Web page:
Saturday, May 18, 2013

Laura Crews on Watch Duty

Our primary job onboard is standing watch. The Robert C. Seamans uses the modified Swedish watch system to divide our days into five blocks of time. The two daytime watches are six hours long, and the three night watches are four hours long. Students, mates, and assistant scientists are divided into three teams, allowing each team to rotate through all five watches every three days. The watch system takes some getting used to. As around half our work is completed during hours of darkness, the division between night and day has lost much of its importance. We eat, sleep, and work at all hours. Captain Pamela said she feels that each “day” ends up taking 72 hours, the time needed to rotate through all watch times. This means that the days run together into a patchwork of darkness, dawn, high noon, and evenings playing music on the quarterdeck.
                This unique schedule also means that our watch groups are the nuclear families of the larger shipboard community. Though we have an all-hands meeting for afternoon class each day, it is sometimes difficult to interact with members of other watches. This division leads to friendly competition between watch groups, and watches were put to the test by this afternoon’s “line chase”.
                On a ship, ropes that do work are called lines. The Seamans has lines for lifting sails and handling sails, controlling sampling nets, and raising and lowering the small skiffs. In total, there are 83 lines on the boat! The line chase pitted watches against each other in a relay race to identify lines.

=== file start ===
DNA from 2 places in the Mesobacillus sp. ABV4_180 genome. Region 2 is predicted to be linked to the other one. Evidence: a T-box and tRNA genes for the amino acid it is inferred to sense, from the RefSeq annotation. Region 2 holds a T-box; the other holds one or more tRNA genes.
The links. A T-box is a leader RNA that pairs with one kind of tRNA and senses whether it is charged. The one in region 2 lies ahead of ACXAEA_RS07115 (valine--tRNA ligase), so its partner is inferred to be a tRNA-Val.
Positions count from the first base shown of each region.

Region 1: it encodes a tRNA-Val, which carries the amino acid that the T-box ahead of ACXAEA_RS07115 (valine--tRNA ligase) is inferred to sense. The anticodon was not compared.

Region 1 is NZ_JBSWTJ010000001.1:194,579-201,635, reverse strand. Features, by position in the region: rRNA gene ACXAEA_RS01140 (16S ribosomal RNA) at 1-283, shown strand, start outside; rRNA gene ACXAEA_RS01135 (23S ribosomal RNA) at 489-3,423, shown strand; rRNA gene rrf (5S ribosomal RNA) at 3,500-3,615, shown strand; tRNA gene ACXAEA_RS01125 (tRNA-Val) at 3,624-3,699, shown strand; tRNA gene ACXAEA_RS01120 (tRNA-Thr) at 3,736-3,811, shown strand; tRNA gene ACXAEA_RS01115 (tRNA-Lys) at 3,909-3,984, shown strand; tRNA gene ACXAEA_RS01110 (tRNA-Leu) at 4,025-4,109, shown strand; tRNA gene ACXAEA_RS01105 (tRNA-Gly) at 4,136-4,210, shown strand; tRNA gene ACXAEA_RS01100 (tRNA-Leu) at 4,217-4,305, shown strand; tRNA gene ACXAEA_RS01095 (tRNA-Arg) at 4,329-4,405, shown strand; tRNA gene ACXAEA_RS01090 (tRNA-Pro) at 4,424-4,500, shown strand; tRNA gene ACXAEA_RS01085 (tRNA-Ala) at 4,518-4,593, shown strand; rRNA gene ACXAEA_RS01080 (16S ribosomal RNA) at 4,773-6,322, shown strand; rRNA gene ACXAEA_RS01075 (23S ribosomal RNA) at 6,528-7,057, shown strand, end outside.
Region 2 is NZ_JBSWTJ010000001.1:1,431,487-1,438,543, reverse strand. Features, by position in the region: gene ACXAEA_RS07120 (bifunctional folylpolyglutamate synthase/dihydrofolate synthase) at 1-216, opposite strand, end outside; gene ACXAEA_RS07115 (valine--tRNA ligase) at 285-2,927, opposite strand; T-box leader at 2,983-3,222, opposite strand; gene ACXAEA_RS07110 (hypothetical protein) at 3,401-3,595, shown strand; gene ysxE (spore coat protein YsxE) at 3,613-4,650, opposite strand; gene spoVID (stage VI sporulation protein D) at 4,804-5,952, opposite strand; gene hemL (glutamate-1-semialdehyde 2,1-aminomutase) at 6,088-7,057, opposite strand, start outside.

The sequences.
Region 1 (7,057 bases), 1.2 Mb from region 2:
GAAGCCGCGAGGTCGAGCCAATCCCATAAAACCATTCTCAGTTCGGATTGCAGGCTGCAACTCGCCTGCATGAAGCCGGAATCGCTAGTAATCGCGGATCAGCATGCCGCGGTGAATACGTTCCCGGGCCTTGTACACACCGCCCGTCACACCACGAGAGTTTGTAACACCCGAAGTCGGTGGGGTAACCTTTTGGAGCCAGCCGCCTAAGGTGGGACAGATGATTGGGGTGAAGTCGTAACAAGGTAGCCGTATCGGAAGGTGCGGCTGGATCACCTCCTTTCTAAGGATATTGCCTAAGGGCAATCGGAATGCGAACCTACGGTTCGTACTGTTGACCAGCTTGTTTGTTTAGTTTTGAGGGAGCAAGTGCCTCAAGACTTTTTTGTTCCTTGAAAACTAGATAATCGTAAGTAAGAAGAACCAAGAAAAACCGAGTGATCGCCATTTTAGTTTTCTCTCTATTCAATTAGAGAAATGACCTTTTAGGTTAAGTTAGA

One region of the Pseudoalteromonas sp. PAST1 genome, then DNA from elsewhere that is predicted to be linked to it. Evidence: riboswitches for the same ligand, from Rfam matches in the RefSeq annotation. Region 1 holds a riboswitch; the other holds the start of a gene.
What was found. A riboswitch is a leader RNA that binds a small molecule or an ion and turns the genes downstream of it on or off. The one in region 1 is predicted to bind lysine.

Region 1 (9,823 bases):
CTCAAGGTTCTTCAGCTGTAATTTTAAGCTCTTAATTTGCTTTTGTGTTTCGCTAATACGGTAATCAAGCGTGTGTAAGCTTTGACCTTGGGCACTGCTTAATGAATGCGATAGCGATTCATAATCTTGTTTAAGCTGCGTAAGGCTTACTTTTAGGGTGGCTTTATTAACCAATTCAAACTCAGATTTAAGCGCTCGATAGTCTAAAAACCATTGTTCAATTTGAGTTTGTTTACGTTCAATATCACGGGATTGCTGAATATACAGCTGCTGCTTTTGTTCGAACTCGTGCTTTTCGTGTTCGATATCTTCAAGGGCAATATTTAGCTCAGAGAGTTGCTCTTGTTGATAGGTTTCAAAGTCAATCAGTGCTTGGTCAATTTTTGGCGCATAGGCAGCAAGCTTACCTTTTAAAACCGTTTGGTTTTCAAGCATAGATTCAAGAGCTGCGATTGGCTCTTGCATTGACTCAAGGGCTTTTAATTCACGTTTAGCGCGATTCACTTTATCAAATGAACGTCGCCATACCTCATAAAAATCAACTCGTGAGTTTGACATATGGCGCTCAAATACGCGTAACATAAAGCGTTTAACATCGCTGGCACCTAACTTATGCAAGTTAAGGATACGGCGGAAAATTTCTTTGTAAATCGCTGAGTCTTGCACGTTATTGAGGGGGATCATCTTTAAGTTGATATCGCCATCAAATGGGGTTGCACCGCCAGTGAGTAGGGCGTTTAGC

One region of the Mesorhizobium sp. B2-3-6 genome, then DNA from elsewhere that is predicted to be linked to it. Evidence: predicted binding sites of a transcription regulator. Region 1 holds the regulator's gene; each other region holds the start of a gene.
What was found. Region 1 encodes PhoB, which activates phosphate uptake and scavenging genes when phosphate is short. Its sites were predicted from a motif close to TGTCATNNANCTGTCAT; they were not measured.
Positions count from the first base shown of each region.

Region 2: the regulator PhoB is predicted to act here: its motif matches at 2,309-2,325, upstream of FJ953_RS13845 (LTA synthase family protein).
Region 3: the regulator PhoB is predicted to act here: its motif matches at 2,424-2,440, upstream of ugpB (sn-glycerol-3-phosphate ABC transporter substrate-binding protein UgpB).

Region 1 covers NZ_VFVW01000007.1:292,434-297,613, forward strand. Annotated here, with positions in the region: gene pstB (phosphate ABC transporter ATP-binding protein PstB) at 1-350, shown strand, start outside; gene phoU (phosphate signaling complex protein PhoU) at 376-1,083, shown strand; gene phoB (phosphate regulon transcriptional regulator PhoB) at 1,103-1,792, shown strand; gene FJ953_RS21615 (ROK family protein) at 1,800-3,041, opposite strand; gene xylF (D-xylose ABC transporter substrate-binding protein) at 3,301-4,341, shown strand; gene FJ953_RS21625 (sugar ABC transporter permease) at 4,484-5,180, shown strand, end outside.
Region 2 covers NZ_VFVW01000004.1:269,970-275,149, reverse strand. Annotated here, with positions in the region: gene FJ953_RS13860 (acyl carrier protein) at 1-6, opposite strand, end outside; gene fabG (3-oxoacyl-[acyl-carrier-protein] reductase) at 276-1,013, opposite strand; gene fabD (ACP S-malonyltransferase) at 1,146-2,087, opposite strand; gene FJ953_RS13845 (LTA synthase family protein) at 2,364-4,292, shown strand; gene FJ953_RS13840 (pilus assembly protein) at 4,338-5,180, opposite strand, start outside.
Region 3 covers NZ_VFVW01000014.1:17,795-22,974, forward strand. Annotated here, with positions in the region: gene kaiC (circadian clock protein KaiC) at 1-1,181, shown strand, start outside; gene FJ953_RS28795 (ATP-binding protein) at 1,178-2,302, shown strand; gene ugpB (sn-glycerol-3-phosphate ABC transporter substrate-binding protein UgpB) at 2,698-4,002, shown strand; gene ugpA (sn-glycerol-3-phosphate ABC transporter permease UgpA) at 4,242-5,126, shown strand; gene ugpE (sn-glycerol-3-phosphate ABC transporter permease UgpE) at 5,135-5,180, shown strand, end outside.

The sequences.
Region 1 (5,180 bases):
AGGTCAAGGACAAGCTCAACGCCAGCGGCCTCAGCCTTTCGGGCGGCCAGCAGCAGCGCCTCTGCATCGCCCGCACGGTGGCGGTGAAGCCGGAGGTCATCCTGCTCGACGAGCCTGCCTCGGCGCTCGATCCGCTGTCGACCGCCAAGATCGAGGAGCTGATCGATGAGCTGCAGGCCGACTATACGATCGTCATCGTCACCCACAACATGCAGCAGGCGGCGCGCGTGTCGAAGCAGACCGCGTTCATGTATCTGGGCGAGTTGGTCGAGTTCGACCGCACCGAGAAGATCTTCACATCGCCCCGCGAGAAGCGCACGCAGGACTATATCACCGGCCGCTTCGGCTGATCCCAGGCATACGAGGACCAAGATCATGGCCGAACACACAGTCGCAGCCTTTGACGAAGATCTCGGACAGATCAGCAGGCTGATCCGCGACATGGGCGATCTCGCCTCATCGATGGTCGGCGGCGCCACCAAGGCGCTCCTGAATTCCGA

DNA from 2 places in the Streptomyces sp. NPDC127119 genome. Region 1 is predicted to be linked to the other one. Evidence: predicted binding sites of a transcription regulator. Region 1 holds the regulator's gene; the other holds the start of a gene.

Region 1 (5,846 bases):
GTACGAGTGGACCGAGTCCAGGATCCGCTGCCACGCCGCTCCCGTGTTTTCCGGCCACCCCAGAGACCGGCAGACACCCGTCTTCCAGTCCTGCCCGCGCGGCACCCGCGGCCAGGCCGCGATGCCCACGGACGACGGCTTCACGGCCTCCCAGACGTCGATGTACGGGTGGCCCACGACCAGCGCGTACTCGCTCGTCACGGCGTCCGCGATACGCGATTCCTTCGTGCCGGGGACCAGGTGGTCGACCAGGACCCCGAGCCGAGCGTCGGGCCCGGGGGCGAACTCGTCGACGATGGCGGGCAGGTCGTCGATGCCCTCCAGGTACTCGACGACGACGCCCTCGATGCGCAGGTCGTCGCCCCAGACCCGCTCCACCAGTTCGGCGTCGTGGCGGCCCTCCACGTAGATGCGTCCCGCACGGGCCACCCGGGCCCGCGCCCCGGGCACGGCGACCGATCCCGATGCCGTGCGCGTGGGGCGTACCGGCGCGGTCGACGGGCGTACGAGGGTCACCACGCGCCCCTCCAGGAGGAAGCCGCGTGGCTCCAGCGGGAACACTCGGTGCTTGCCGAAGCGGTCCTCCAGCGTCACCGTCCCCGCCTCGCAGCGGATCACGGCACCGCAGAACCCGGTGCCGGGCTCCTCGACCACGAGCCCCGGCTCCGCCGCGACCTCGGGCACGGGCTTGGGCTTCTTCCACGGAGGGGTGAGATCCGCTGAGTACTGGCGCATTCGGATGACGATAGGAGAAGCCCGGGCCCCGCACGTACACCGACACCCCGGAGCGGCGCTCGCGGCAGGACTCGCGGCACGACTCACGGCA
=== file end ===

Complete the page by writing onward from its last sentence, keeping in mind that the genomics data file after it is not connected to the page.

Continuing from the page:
The line chase began with the three watches lined up on the back deck. The first member of each watch was handed an index card with the name of a line, and then other members of the team were allowed to call “warmer” and “colder” to help guide their teammate to the correct line. Once the line was identified, the student walked back to tag off their next teammate. Running was not allowed for safety’s sake, and racers caught running were required to crab walk all the way back to the team members. The deck of line cards also contained a few wild cards. In one instance, the card mandated that the student tell a pickup line to someone in order to identify the correct line. The game ended when a member of B watch (my watch!) received a card ordering “congo line”, at which the students danced around the ship in victory.
While memorizing the location and function of all 83 lines was arduous, it will enable us to better function as a team of sailors. We do not use lights on deck at night, so it’s critical that we can quickly and unthinkingly find lines. The better we know our lines, the more readily we can take down sails in a wind gust or storm. Our ability to effectively manage sails will give Captain Pamela the confidence to set more sails, allowing us to sail faster. For now, we’ll continue our way south, with an anticipated arrival at Palmyra Atoll on Monday evening.

     -Laura Crews

1 comment:

Adrienne Inglis said...

What a great way to learn about lines and have fun at the same time! Thanks for helping us landlubbers understand a little better what you do.